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Poeta Fit, Non Nascitur by Lewis Carroll


“How shall I be a poet?
How shall I write in rhyme?
You told me once the very wish
Partook of the sublime:
Then tell me how. Don’t put me off
With your ‘another time’.”

The old man smiled to see him,
To hear his sudden sally;
He liked the lad to speak his mind
And thought, “There’s no hum-drum in him,
Nor any shilly-shally.”

“And would you be a poet
Before you’ve been to school?
Ah well! I hardly thought you
So absolute a fool.
First learn to be spasmodic—
A very simple rule.

“For first you write a sentence,
And then you chop it small!
Then mix the bits, and sort them out
Just as they chance to fall:
The order of the phrases makes
No difference at all.

“Then, if you’d be impressive,
Remember what I say,
The abstract qualities begin
With capitals alway:
The True, the Good, the Beautiful,
These are the things that pay!

“Next, when you are describing
A shape, or sound, or tint,
Don’t state the matter plainly,
But put it in a hint;
And learn to look at all things
With a sort of mental squint.”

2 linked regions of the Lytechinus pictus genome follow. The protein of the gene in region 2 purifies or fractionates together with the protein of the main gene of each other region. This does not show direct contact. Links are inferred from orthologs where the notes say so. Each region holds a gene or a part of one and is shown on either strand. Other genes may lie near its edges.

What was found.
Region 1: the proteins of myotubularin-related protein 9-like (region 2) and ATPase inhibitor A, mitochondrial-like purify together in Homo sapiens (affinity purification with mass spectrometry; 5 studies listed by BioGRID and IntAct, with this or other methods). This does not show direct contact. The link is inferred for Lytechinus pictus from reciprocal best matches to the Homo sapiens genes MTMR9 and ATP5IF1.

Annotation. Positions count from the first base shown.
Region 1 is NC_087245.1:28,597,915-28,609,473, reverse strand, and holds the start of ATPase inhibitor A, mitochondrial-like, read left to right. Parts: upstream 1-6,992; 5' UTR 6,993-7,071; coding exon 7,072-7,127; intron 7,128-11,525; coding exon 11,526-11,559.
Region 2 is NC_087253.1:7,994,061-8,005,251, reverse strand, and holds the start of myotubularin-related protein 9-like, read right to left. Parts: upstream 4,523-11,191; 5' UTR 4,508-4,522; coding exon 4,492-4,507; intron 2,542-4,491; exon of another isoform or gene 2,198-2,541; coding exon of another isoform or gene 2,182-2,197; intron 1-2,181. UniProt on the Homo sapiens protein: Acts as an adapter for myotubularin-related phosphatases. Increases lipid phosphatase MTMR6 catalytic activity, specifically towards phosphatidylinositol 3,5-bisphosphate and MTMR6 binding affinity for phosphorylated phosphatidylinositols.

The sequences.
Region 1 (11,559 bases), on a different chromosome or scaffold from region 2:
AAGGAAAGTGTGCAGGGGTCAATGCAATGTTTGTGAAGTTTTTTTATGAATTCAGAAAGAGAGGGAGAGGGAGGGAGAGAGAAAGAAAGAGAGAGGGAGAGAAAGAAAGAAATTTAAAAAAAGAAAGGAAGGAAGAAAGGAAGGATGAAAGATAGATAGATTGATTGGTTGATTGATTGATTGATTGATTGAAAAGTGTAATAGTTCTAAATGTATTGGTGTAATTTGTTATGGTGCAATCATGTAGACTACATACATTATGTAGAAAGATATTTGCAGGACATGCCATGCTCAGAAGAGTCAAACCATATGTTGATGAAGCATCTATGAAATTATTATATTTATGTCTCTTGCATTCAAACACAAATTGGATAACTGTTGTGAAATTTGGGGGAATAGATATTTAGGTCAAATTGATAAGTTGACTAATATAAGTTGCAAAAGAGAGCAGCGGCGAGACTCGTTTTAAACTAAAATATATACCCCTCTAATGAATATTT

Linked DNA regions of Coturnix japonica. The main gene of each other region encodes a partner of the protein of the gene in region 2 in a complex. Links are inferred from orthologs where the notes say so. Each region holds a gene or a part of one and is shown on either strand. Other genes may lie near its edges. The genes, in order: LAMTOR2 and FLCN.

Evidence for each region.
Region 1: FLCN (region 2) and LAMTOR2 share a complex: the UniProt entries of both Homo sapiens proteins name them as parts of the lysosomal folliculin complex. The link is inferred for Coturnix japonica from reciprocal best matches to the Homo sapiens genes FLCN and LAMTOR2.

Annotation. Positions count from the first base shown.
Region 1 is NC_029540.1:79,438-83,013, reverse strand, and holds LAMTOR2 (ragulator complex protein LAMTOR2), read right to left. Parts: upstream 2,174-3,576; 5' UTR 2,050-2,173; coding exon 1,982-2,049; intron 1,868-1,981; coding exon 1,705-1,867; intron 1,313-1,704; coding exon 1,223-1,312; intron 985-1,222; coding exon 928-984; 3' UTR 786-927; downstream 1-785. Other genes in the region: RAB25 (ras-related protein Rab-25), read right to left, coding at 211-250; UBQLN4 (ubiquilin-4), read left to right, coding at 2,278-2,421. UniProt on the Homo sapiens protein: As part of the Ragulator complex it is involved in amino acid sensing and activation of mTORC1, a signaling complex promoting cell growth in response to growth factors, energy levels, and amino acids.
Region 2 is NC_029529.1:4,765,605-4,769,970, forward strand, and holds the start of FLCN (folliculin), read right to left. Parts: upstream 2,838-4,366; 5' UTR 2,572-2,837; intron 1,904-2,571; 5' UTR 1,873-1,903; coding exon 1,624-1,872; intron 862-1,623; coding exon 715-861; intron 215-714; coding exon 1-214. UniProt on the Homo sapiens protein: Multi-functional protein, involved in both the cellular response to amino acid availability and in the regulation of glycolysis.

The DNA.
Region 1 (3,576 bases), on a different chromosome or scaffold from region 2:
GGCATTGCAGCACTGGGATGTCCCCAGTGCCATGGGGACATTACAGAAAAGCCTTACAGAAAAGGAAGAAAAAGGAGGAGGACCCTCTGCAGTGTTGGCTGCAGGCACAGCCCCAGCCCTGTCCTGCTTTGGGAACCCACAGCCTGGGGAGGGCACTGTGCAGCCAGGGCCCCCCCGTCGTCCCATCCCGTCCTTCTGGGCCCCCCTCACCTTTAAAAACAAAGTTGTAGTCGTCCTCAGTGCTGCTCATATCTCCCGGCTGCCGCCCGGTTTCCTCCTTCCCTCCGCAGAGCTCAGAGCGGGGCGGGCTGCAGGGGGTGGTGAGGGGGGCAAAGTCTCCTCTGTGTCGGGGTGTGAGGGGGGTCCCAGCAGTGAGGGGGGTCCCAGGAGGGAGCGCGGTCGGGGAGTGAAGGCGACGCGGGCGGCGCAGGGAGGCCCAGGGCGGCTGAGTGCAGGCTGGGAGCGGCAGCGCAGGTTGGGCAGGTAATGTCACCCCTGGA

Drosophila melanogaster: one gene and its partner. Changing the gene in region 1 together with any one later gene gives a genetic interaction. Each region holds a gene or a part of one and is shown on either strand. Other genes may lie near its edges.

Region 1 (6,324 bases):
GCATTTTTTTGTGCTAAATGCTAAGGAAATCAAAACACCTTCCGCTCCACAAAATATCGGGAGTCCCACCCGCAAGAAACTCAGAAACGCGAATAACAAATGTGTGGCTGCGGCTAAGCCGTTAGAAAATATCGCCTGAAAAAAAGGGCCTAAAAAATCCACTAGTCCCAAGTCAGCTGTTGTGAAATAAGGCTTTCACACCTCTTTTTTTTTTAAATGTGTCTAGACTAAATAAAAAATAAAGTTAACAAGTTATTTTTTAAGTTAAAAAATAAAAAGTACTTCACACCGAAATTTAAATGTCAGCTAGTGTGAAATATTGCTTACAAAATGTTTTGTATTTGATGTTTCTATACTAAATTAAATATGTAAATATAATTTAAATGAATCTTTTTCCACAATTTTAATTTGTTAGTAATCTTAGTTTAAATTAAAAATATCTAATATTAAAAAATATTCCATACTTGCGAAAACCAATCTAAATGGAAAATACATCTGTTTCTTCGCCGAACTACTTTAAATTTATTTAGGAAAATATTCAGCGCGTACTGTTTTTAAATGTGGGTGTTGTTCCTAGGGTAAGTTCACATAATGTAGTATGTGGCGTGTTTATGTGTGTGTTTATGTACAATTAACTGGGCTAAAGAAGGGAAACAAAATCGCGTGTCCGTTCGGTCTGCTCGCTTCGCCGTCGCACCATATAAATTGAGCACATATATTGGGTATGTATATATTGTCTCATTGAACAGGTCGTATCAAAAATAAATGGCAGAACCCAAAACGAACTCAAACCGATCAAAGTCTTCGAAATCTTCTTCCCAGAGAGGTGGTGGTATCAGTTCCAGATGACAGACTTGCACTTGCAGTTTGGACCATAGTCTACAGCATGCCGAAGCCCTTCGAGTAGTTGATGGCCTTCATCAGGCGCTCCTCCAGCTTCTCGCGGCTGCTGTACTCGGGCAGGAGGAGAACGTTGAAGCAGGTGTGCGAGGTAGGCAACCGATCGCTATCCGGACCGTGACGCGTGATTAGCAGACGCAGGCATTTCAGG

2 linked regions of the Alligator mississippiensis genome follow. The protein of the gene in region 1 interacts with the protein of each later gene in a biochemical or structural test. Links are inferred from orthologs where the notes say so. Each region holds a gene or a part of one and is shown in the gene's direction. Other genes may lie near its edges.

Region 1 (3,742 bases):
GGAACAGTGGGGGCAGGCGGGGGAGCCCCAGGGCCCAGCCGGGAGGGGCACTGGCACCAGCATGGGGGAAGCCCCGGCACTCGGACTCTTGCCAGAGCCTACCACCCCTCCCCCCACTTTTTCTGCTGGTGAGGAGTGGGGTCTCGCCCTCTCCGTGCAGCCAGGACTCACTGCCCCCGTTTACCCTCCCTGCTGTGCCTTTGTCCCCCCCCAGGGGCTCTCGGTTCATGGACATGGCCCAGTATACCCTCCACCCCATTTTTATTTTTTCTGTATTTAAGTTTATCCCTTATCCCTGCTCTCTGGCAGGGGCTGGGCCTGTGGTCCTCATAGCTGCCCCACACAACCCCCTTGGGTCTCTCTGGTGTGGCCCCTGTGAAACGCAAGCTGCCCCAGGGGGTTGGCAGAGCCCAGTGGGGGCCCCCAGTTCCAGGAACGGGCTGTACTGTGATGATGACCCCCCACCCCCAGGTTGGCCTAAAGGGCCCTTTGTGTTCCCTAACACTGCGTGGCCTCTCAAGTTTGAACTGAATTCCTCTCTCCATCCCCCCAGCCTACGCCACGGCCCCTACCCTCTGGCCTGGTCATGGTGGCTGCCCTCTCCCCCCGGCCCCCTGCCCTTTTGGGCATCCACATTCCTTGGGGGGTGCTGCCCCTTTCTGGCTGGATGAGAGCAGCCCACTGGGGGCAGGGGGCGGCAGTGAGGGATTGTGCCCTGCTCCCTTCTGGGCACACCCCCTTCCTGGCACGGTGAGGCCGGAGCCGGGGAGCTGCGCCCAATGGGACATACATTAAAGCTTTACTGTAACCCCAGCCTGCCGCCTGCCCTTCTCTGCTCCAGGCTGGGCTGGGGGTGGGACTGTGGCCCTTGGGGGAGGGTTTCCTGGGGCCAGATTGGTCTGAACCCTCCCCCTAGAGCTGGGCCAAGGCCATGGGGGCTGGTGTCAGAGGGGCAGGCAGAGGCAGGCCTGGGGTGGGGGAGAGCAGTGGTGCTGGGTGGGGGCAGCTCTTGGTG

“For instance, if I wished, Sir,
Of mutton-pies to tell,
Should I say ‘Dreams of fleecy flocks
Pent in a wheaten cell’?”
“Why, yes,” the old man said: “that phrase
Would answer very well.

“Then, fourthly, there are epithets
That suit with any word—
As well as Harvey’s Reading Sauce
With fish, or flesh, or bird—
Of these ‘wild,’ ‘lonely,’ ‘weary,’ ‘strange,’
Are much to be preferred.”

“And will it do, O will it do
To take them in a lump—
As ‘the wild man went his weary way
To a strange and lonely pump’?”
“Nay, nay! You must not hastily
To such conclusions jump.

“Such epithets, like pepper,
Give zest to what you write,
And, if you strew them sparely,
They whet the appetite:
But if you lay them on too thick,
You spoil the matter quite!

“Last, as to the arrangement;
Your reader, you should show him,
Must take what information he
Can get, and look for no im-
mature disclosure of the drift
And purpose of your poem.

“Therefore, to test his patience—
How much he can endure—
Mention no places, names, nor dates,
And evermore be sure
Throughout the poem to be found
Consistently obscure.

“First fix upon the limit
To which it shall extend:
Then fill it up with ‘padding’,
(Beg some of any friend):
Your great sensation-stanza
You place towards the end.

Now try your hand, ere Fancy
Have lost its present glow—”
“And then,” his grandson added,
“We’ll publish it, you know:
Green cloth—gold-lettered at the back,
In duodecimo!”

Then proudly smiled the old man
To see the eager lad
Rush madly for his pen and ink
And for his blotting-pad—
But when he thought of publishing,
His face grew stern and sad.